Loans for people on income support

People on income support, like Social Security and Disability, have far fewer loan options than those who collect a regular paycheck. In many cases, the problem is verifying income. Some lenders will not take SSI benefits or Disability payments into account when calculating income. There are some alternatives for those on income support, but all options must be reviewed carefully.

Finance Companies

Banks do not typically make loans to people on income support, but finance companies often do. Such companies include: CitiFinancial, HSBC Finance, and Wells Fargo Financial. These companies are subsidiaries of larger companies and direct their lending operations at local communities. It's best to go into an office and speak with a loan officer to fill out an application.

Credit Cards

Credit cards are often the only type of financing those on income support can obtain. Borrowers must be very careful when obtaining credit cards, however. These can be high-interest, high-fee loans that trap borrowers who are already in a precarious financial situation. Make sure to read all fine print carefully before accepting any credit card offer.

Private Loans

Private loans are not governed by any state or federal agency. These are loans made between colleagues, friends, and family members. As such, it's critically important to have an attorney involved to draw up paperwork and negotiate terms. Make sure a notary public endorses the closing of the loan.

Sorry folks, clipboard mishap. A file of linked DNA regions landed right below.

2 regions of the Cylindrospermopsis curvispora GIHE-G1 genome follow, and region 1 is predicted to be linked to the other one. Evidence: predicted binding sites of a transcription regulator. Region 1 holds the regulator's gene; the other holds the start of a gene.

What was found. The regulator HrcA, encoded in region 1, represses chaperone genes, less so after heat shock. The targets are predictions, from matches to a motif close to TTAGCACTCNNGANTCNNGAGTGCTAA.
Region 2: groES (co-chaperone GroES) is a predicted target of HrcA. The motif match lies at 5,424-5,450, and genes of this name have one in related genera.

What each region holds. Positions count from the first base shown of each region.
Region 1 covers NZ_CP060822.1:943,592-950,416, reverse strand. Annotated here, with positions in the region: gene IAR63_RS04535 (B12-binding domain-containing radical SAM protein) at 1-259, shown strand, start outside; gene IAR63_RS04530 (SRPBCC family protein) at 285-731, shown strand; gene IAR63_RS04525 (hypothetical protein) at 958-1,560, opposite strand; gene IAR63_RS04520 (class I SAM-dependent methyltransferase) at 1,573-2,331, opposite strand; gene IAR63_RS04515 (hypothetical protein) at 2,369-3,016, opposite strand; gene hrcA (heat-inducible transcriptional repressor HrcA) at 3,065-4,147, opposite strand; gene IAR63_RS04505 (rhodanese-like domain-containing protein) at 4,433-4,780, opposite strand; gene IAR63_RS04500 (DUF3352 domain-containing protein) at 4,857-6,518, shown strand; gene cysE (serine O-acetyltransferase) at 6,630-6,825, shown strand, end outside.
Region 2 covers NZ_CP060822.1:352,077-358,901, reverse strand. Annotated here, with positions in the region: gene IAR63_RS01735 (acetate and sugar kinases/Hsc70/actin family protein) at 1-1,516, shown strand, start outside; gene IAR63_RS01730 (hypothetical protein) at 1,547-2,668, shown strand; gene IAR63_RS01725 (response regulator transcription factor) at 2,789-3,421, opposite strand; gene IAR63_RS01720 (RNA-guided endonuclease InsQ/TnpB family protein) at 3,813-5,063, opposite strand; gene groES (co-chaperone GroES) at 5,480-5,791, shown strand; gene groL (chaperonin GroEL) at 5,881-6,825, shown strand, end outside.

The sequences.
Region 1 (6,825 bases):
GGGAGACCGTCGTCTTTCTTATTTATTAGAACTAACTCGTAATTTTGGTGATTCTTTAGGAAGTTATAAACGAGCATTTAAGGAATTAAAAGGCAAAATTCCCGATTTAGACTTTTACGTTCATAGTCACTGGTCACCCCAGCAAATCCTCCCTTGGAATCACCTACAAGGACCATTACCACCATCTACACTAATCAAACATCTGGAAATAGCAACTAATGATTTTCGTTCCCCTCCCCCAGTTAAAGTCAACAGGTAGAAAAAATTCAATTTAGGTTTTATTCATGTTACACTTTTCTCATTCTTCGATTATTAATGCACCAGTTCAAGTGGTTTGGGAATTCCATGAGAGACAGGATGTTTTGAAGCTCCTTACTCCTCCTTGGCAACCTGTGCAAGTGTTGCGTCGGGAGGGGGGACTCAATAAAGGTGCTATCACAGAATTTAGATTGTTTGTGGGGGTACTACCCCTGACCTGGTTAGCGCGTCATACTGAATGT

Cash Advance Loans

Cash advance loans require a borrower to write a postdated check to a lender, and then have said lender cash that check. These loans should be a last resort only--they often carry the highest interest rates of all loans. This industry has come under government scrutiny and often is charged with engaging in predatory lending practices. Be very wary when accepting a cash advance loan.


Borrowers on income support must be very careful when dealing with lenders who offer "no-doc" loans. These loans are given to borrowers who cannot prove their income on paper. Most often these loans charge exorbitant fees and interest rates.

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About the Author

Based in Eugene, Ore., Duncan Jenkins has been writing finance-related articles since 2008. His specialties include personal finance advice, mortgage/equity loans and credit management. Jenkins obtained his bachelor's degree in English from Clark University.

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